18. Yang, M.J.R. Ahonen, E.S. Feura, and M.H. Schoenfisch, “Nitric Oxide-Releasing Macromolecular Scaffolds for Antibacterial Applications,” Adv. Healthcare Mat. 2018, 1800155, 1-17. PMC6159924.
  19. Marchesan, M.S. Girnary, L. Jing, M.Z. Miao, S. Zhang, L. Sun, T. Morelli, N. Inohara, M.H. Schoenfisch, S. Offenbacher, and Y. Jiao, “An Experimental Murine Model to Study Periodontitis,” Nature Methods 201813, 2247-2267.
  20. Dunn, L. Kartchner, K. Gast, M. Sessions, R. Hunter, L. Thurlow, A. Richardson, M. Schoenfisch, B. Cairns, and R. Maile, “Mammalian Target of Rapamycin Regulates a Hyperresponsive State in Pulmonary Neutrophils Late after Burn Injury,” J. Leukoc Biol. 2018103, 909-918. PMC6181446.
  21. Yang, X. Wang, D.J. Suchyta, and M.H. Schoenfisch, “Antibacterial Activity of Nitric Oxide-Releasing Hyperbranched Polyamidoamines,” Bioconjugate Chem201829, 35-43.
  22. R. Hall and M.H. Schoenfisch, “Direct Electrochemical Sensing of Hydrogen Sulfide without Sulfur Poisoning,” Anal. Chem. 201890, 5194-5200.
  23. D. Brown and M.H. Schoenfisch, “Catalytic Selectivity of Metallophthalocyanines for Electrochemical Nitric Oxide Sensing,” Electrochimica Acta 2018273, 98-104. PMC6366661.
  24. J.R. Ahonen, D.J. Suchyta, H. Zhu, and M.H. Schoenfisch, “Nitric Oxide-Releasing Alginates,” Biomacromolecules 201819, 1189-1197.
  25. J. Soto, E.P. Merricks, D.A. Bellinger, T.C. Nichols, and M.H. Schoenfisch, “Influence of Diabetes on the Foreign Body Response to Nitric Oxide-Releasing Implants,” Biomaterials 2018157, 76-85. PMC6121707.
  1. P Shi, M Liao, BC Chuang, R Griffin, J Shi, M Hyer, JK Fallon, PC Smith, C Li, CQ Xia. Efflux transporter breast cancer resistance protein dominantly expresses on the membrane of red blood cells, hinders partitioning of its substrates into the cells, and alters drug-drug interaction profiles.  2017, 16:1-11.  PMID: 29098941.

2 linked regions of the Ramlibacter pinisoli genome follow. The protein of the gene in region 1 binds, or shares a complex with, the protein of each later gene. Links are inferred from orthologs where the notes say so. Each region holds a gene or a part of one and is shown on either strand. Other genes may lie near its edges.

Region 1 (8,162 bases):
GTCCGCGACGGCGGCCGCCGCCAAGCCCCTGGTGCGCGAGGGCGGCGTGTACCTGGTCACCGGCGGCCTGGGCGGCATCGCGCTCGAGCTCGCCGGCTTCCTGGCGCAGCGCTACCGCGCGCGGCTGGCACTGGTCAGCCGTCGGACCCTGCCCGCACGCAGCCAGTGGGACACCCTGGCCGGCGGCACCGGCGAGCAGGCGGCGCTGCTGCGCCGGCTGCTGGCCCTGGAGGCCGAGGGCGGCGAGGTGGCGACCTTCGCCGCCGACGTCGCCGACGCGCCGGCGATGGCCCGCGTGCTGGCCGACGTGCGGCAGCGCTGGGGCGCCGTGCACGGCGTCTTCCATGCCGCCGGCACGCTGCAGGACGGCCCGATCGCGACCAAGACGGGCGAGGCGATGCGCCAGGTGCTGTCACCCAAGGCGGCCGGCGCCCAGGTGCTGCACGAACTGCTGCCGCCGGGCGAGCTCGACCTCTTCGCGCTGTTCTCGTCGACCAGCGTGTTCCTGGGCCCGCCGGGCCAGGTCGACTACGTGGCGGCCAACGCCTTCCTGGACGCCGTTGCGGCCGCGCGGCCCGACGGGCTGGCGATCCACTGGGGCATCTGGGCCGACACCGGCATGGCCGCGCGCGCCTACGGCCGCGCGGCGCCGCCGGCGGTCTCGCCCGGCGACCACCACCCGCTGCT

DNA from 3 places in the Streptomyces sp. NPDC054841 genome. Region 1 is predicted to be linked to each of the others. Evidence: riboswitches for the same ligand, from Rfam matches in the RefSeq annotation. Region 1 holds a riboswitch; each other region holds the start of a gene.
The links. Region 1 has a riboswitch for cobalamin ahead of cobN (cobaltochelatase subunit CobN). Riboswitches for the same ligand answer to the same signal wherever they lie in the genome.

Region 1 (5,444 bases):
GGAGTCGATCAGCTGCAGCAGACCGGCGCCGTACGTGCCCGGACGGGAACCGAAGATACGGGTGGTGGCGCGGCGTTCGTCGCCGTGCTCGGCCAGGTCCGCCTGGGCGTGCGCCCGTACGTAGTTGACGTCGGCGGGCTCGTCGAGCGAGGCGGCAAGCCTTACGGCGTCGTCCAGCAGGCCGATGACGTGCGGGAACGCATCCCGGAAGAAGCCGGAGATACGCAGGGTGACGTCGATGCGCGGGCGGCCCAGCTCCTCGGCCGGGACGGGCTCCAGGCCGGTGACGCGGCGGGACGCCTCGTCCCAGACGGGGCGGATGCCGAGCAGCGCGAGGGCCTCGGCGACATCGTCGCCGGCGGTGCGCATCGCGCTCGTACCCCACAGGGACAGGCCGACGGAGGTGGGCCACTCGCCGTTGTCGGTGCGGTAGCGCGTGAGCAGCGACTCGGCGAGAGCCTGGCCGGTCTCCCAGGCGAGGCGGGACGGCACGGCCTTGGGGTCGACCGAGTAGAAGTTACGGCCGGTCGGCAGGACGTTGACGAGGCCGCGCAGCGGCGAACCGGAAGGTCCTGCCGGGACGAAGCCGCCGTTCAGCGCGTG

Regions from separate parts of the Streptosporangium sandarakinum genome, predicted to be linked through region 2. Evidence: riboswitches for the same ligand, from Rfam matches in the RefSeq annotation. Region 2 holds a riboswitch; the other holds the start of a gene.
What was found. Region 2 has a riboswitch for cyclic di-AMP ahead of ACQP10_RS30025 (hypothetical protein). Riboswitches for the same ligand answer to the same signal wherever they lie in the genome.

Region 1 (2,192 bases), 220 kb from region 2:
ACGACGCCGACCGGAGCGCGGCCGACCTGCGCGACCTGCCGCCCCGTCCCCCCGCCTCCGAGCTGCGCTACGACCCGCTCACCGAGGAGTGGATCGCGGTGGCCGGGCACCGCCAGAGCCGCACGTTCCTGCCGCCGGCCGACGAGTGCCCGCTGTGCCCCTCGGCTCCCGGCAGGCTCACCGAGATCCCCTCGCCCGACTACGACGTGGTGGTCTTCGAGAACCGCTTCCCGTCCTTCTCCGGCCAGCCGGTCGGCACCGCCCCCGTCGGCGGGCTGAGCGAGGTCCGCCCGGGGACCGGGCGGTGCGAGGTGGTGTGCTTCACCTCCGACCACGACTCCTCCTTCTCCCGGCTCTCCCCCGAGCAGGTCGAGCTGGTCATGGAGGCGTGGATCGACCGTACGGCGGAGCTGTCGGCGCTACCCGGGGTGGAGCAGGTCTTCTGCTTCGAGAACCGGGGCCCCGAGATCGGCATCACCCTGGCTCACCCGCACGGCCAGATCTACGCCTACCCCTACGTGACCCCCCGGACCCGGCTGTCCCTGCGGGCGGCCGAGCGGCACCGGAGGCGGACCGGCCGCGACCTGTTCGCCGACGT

2. B Achour, A Dantonio, M Niosi, JJ Novak, JK Fallon, J Barber, PC Smith, A Rostami-Hodjegan, TC Goosen. Quantitative Characterization of Major Hepatic UDP-Glucuronosyltransferase Enzymes in Human Liver Microsomes: Comparison of Two Proteomic Methods and Correlation with Catalytic Activity.  Drug Metab Dispos. 2017, 4: 1102-1112.  PMID: 28768682
  3. CG Thompson, JK Fallon, M Mathews, P Charlins, L Mulder, M Kovarova, L Adamson, N Srinivas, A Schauer, C Sykes, P Luciw, JV Garcia, R Akkina, PC Smith, ADM Kashuba. Multimodal analysis of drug transporter expression in gastrointestinal tissue.AIDS. 2017 Jun 5. PMID: 28590331.
  4. JK Fallon, PC Smith, CQ Xia, MS Kim. Quantification of four efflux drug transporters in liver and kidney across species using targeted quantitative proteomics by isotope dilution nanoLC-MS/MS.   Pharmaceut Res 33: 2280-2288 (2016).  PMID: 27356525
  5. GN Asher, JK Fallon, PC Smith. UGT concentrations in human rectal tissue after multidose, oral curcumin.   Pharmacol Res Perspect. 2016 Feb 23;4(2). PMID: 27069633
  1. Bulaklak K, Xiao X. (2017) Therapeutic advances in musculoskeletal AAV targeting approaches. Curr Opin Pharmacol. 34:56-63.
  2. Hui Zheng1,2#, Chunping Qiao1#, Ruhang Tang1,  Jianbin Li1, Karen Bulaklak1, Zhenhua, Huang1, Chunxia Zhao1,  Yi Dai1 , Juan Li1 & Xiao Xiao (2017) Follistatin N-terminus differentially regulates muscle size and fat in vivo. Experimental and Molecular Medicine. Exp Sep 15;49(9).
  3. Charles H. Vannoy, Will Xiao, Peijuan Lu, Xiao Xiao, Qi L. Lu (2017) Efficacy of Gene Therapy is Dependent on Disease Progression in Dystrophic Mice with Mutations in the FKRP Gene. Molecular Therapy – Methods & Clinical Development. 8;5:31-42.
  4. Vannoy CH, Zhou H, Qiao C, Xiao X, Bang AG, Lu QL (2017) Adeno-Associated Virus-Mediated Mini-Agrin Delivery Is Unable to Rescue Disease Phenotype in a Mouse Model of Limb Girdle Muscular Dystrophy Type 2I. Am J Pathol. 2017 Feb;187(2):431-440.
  5. Jiang J, Shen G, Li J, Qiao C, Xiao B, Yan H, Wang DW, Xiao X. (2017) Adeno-associated virus-mediated expression of myostatin propeptide improves the growth of skeletal muscle and attenuates hyperglycemia in db/db mice. Gene Ther. 24(3):167-175

Research Centers

The Center for Nanotechnology in Drug Delivery, part of a campus-wide nanomedicine initiative at UNC, brings together scientists to create nano-scale pharmaceutical innovations for therapeutic and diagnostic purposes. The Center’s research focuses on safely and efficiently translating new therapeutic and imaging agents from bench to bedside with the goal of improving human health. CNDD serves to unify existing diverse technical and scientific expertise in biomedical and material science research at UNC through its world-class interdisciplinary drug delivery and nanomedicine program.The primary goal of the CNDD is to provide a foundation for synergistic research that translates into clinical benefits for diseases that currently have limited treatment options while simultaneously developing a critical and “visionary” area of science in which the state of North Carolina is a world leader.